A new Ofsted inspection would draw a line under the past six months and give the new leadership team, and parents, a true picture of where we are now, and what our journey from here needs to look like. Coasting on an old report that reflects a completely different set of staff, ideas, values, actions and plans doesn’t do anyone any favours. Our previous head was first inspected two weeks after he arrived, and it was the best thing that could have happened, as the follow-up 12 months later, just before TKAT arrived, demonstrated just how far and fast we had come.
When any new leader comes into an organisation, there is fall-out among the current team, and people leave. Some people won’t like, accept or respect the new boss or their ideas or style; some will be loyal to the old regime; some will not meet the needs or standards of the new leader. For others, it’s simply an opportune time to move on. It’s hard to lead a team that isn’t ‘yours’. When our previous head arrived, a lot of people left by mutual consent and a lot of new faces arrived. The same is true now. We’re losing a worrying number of talented teachers, who will be missed, but our new head needs to build his own team to move the school forward according to his own vision. Whatever page we are on, all the staff need to be on the same one, for the sake of their own enthusiasm, commitment and job satisfaction, and for the sake of the children.
Neil has already made at least one brilliant appointment: our deputy head Mei Lim. She arrived just over two weeks ago via the Teach First programme to get the highest-calibre graduates into education, and already it’s clear that she will be a significant factor in getting the school back on track. She’s super-bright, approachable, a great communicator and clearly knows her stuff. My kids are a bit in love her already – as DD said, ‘she’s just like Mr Wood – she is really strict when she needs to be, but the rest of the time she is really friendly’. She already seems to know the names of all the staff and children, and is highly visible on the front gate every morning and afternoon. And she has good shoes. We have high hopes of Mei: she may yet turn out to be our silver lining.
There’s some confusion over whether Ofsted still inspects individual schools once they become academies, if they are not in special measures, or if they only inspect all the schools in a chain. Our local MP is writing to Ofsted to find out under what circumstances Ofsted might be likely to inspect either just Weyfield or all TKAT’s 39 schools. Recent blitzes of the E-Act academy chain (where a number of failing schools were taken away from the trust) and the Birmingham ‘Trojan Horse’ schools affair indicate that the way academy chains run their schools is certainly on the inspection agenda. There’s little evidence that parents can have enough influence to ‘trigger’ an inspection, but with all the bad press, I don’t think anyone would be surprised if one was on the cards anyway.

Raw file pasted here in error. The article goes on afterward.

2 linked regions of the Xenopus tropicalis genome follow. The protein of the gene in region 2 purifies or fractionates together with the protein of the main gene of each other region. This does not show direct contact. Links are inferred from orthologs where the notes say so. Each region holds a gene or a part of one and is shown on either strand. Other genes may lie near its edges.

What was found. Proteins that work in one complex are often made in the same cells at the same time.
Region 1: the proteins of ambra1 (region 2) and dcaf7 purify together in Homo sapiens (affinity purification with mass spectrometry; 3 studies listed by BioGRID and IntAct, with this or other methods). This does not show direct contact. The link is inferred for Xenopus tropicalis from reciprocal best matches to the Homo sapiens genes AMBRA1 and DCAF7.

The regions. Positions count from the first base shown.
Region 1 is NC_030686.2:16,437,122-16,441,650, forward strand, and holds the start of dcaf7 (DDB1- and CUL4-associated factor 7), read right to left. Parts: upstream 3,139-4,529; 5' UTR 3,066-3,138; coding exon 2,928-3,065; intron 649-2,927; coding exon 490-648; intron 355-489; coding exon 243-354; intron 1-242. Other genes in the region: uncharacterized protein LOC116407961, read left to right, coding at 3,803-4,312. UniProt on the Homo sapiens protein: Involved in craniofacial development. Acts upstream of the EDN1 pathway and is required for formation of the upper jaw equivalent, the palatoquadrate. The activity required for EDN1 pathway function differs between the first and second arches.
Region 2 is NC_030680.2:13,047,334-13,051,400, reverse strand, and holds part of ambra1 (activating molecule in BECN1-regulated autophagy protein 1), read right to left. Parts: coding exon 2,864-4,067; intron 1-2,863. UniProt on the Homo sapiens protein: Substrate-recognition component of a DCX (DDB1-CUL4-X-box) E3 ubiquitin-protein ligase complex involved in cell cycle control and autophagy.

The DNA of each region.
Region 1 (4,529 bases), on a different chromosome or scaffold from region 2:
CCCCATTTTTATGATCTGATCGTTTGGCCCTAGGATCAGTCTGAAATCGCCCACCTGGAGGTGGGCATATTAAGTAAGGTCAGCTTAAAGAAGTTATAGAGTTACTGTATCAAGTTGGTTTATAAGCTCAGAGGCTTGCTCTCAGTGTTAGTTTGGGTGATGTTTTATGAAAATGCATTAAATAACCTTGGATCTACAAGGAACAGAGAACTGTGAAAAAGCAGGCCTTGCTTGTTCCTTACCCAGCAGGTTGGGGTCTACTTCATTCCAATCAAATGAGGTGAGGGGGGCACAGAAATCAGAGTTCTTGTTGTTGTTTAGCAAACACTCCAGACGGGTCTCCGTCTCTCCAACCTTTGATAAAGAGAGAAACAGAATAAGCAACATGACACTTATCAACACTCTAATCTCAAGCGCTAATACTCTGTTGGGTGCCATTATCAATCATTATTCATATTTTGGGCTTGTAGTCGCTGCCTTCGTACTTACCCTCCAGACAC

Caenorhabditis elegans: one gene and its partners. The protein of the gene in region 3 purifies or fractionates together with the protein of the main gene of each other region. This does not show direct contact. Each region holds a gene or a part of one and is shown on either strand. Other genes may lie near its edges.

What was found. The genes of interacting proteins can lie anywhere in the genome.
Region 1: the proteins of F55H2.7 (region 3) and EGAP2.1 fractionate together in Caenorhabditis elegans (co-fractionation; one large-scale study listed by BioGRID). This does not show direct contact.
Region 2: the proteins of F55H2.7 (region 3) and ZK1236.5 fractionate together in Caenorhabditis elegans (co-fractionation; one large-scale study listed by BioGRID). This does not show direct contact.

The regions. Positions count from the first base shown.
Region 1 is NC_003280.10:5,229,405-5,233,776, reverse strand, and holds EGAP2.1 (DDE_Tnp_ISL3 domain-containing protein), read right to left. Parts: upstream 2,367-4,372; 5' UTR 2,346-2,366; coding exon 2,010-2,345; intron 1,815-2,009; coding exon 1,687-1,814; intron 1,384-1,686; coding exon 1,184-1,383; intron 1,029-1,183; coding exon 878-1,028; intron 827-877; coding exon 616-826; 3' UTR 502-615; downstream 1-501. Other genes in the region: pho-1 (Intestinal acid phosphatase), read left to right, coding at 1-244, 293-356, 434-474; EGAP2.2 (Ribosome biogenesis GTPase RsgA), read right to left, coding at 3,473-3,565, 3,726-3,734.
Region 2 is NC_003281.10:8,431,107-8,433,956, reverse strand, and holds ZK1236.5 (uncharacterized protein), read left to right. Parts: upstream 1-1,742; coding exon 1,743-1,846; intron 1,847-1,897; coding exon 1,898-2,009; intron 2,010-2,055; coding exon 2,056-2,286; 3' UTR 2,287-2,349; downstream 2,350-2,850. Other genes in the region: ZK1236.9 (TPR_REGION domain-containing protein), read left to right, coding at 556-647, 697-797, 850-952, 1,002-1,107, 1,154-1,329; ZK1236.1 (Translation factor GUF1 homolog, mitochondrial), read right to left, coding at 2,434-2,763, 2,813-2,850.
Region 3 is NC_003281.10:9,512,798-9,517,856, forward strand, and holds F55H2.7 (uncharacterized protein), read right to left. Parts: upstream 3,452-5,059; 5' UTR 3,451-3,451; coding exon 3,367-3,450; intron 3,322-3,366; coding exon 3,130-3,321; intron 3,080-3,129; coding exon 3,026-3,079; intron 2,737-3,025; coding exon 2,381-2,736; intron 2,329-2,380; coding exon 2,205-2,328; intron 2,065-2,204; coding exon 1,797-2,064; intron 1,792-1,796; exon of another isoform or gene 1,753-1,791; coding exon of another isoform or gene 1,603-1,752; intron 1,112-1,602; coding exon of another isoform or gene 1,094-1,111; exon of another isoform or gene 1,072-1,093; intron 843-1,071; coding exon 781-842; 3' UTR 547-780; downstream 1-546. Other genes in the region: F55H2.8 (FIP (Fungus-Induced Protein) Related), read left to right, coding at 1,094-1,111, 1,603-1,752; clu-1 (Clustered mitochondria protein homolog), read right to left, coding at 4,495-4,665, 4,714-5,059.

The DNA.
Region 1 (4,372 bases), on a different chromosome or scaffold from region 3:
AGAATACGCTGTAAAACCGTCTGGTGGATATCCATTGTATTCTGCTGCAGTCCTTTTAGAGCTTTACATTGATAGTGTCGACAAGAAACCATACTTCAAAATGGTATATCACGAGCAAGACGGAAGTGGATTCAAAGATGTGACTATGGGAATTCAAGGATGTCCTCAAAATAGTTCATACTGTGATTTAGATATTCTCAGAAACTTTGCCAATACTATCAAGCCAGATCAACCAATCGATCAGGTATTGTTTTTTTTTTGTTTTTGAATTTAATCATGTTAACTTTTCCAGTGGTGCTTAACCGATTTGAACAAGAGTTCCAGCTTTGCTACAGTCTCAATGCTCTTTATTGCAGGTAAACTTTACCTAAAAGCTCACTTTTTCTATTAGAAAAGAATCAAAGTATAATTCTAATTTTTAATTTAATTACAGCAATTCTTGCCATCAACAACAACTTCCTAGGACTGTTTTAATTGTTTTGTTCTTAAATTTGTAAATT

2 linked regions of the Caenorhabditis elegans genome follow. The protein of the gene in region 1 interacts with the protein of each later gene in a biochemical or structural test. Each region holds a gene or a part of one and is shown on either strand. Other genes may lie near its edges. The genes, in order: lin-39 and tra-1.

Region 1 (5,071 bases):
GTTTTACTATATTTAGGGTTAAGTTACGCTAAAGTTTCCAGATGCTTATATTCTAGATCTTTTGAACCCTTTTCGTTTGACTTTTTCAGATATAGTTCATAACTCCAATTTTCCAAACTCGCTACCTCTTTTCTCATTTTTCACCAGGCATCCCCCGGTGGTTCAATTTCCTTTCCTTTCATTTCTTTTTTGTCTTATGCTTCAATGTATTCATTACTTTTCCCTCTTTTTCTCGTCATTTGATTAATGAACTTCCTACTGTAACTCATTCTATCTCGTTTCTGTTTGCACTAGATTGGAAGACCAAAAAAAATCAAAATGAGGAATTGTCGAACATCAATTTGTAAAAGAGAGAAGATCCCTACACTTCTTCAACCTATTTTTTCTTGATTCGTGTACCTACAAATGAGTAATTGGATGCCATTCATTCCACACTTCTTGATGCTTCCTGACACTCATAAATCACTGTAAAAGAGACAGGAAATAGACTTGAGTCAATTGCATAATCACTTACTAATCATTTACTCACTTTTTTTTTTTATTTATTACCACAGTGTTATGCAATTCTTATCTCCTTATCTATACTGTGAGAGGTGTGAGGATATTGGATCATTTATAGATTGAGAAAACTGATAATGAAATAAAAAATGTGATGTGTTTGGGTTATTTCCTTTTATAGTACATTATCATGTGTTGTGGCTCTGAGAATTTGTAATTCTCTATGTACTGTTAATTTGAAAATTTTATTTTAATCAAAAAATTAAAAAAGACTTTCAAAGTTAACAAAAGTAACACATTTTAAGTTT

I have championed and defended Weyfield for a long time, and have no personal complaint against the school or anyone in it. My smalls are fortunately still perfectly OK, happy, safe and engaged in their Year 1 and Year 3 classes. But my children are the most important things in the world to me, and there has been such a lot of upheaval that I am concerned that the school may not actually be currently delivering them a ‘Good’ education, or is a place where they can achieve their potential. Much as I love my kids being at an officially ‘Good’ school, if we’re honest, the current Ofsted report is not an accurate, up-to-date reflection of where we are today.
I would be absolutely delighted if Ofsted came in and confirmed we were still a different sort of Good. The new leadership team seems convinced that their three-year plan and vision for the school, outlined last week and sent home today, means that we can still reach Outstanding. Although as one dad said last week, ‘I’d rather the school got back to Good and was still magical, than reached Outstanding and was dull’. Mei Lim responded confidently at a parents meeting last week that being creative and outstanding aren’t mutually exclusive. I really, really hope she’s right, and that we eventually get there after our major setback. In the meantime, I still think it’s time that an inspector called…